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The Goldstone fallout

Reaction to the U.N. report on Gaza is not helping the peace process.

October 15, 2009

Israel may have achieved its military goals against Hamas with last winter's offensive in the Gaza Strip, but the country has since faced increasing political isolation, all the more so as U.S. efforts to restart peace negotiations between Israel and the Palestinians have faltered. Among the fallout: Turkey banned Israel from a planned NATO military exercise this week, and today the U.N. Human Rights Council is to take up a report that accuses both Israel and Hamas of having violated international law in Gaza. In response, Prime Minister Benjamin Netanyahu angrily announced that he would not pursue peacemaking if Israelis are to be accused of war crimes for defending themselves. His irritation is understandable, but threatening to abandon the pursuit of peace is not. Rather, Israel should launch its own, independent investigation into the allegations of wrongdoing -- and pursue peace negotiations.

The Gaza report was produced by a U.N. mission headed by South African jurist Richard Goldstone. The Israeli government refused to cooperate with the investigation and then rejected the results as biased. Palestinians embraced the accusations against Israel while ignoring charges against Hamas. The U.S. government called the account "deeply flawed."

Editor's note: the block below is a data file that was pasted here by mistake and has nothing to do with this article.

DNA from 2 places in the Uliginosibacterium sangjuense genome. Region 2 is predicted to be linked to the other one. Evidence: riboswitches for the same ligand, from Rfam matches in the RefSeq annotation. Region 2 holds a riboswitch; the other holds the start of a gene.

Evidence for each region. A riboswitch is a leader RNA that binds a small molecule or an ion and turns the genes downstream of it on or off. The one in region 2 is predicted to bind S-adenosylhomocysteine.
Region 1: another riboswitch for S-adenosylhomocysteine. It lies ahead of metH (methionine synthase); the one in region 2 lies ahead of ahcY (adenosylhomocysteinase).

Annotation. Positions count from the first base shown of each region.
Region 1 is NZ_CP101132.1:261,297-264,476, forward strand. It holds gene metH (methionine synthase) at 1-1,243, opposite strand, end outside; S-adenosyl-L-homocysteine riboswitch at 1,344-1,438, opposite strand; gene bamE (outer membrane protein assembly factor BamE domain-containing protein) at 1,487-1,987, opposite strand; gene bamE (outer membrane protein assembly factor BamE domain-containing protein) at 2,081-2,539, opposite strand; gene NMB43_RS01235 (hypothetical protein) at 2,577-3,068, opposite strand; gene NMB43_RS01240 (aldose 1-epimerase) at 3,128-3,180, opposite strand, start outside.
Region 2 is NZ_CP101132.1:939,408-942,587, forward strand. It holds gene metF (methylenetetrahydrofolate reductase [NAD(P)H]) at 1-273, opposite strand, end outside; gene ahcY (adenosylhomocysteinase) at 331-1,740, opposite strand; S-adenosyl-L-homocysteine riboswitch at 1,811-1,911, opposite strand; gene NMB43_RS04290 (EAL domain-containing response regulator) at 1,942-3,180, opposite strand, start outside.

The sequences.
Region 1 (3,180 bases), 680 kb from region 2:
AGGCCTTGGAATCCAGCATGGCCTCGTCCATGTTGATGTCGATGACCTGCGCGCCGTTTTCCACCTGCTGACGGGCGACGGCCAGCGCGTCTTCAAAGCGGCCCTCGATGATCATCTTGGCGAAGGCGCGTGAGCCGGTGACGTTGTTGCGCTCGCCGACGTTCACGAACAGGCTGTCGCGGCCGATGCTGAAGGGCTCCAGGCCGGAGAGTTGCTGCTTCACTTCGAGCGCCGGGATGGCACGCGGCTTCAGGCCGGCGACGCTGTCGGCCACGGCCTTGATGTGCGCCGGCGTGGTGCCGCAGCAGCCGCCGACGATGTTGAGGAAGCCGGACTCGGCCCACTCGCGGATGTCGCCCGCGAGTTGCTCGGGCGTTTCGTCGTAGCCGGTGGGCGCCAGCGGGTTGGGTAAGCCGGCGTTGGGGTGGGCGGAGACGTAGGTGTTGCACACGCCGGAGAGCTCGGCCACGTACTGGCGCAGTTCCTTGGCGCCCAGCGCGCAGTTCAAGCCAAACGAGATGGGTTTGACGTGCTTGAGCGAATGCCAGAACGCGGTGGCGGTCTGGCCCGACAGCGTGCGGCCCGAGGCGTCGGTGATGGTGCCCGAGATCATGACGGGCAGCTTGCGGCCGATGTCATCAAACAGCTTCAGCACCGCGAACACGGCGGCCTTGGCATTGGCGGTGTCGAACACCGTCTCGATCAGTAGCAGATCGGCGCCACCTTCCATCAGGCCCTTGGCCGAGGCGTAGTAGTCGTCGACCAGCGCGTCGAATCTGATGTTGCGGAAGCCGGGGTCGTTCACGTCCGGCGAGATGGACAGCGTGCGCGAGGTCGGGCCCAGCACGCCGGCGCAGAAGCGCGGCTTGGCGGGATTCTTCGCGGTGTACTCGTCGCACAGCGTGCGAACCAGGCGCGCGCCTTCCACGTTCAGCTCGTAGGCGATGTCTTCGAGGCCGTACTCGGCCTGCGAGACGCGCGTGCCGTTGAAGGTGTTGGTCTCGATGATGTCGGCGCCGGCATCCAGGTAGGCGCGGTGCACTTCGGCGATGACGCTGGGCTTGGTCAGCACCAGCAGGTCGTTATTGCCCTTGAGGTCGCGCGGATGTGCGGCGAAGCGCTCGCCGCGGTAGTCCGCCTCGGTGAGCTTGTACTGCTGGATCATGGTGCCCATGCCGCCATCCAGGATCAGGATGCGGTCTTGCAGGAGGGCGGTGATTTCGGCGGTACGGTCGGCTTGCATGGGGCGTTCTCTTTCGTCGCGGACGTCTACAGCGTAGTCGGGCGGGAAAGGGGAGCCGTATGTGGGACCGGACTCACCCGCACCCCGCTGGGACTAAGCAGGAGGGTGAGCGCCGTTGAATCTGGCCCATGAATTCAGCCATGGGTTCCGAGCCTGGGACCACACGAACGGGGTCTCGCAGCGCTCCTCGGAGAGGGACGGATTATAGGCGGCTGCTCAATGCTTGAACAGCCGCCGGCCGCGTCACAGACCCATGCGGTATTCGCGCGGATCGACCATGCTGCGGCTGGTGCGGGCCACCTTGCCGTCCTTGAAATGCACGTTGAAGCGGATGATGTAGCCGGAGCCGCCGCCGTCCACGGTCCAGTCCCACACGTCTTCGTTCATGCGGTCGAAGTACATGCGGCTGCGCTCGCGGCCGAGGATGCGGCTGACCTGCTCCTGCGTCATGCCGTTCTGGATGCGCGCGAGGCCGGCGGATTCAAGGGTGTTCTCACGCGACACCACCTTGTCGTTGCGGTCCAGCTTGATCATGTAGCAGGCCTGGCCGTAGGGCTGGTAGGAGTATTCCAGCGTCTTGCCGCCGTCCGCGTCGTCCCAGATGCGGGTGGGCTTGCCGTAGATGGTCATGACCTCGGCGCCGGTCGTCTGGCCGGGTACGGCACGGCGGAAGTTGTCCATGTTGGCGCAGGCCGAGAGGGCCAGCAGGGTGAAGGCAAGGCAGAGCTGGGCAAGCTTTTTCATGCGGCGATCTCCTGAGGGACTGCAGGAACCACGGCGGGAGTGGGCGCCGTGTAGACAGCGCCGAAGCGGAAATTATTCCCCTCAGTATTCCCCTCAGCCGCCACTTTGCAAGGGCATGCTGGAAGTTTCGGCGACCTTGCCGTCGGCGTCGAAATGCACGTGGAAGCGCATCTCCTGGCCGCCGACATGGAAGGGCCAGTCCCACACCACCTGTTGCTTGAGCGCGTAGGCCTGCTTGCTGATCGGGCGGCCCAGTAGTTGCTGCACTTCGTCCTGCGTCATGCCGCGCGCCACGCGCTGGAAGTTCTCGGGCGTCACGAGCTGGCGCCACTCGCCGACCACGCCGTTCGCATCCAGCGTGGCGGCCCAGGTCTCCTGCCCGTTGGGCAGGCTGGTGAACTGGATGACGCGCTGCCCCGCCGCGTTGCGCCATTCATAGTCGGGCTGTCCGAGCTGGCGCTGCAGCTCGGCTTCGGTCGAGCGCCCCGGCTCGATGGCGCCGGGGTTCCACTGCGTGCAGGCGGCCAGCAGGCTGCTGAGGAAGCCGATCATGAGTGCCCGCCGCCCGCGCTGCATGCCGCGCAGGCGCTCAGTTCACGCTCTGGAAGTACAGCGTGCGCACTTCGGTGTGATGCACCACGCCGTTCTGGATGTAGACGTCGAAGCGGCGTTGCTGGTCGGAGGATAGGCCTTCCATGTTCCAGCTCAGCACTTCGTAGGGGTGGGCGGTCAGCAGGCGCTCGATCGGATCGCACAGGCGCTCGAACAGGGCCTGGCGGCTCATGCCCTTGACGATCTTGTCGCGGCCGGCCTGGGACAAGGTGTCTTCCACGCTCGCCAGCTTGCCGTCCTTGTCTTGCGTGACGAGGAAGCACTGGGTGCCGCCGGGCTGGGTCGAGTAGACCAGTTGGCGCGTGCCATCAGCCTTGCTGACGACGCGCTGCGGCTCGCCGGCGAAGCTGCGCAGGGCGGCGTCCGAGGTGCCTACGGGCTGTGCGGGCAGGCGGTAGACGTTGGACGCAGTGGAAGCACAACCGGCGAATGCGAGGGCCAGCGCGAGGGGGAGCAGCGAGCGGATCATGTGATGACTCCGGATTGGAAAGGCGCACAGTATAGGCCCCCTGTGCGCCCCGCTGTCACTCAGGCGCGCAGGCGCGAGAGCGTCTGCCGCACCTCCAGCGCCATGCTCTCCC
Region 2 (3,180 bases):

The 500-page report charges that Israel used disproportionate force against Palestinian civilians, from a punishing economic blockade to the assault that left 13 Israelis and about 1,400 Palestinians dead. Israeli forces illegally razed government buildings and infrastructure, fired white phosphorous shells and flechette missiles in urban areas, and used Palestinians as human shields, it says. Unfortunately, the report treads lightly on Hamas, which invited military retaliation by shelling from heavily populated areas and taking refuge among civilians. Even so, the charges are grave: Armed groups indiscriminately have fired 8,000 rockets and mortars into Israel since 2001, deliberate attacks on civilian areas that caused four deaths and hundreds of injuries; captured Israeli soldier Gilad Shalit, deemed a prisoner of war, has been denied his human rights; and Gaza authorities carried out postwar extrajudicial executions.

Hamas will almost surely thwart any objective Palestinian inquiry, but Israel should not follow suit. Failing serious probes, the report recommended that the cases be referred to the International Criminal Court in The Hague. That wouldn't help the cause of peacemaking. As long as Israelis and Palestinians are not perceived to be making progress on peace, the world tends to focus on their warring past. The Goldstone report is but one more argument for moving forward to resolve the deeper issues that have plagued the two societies for decades.

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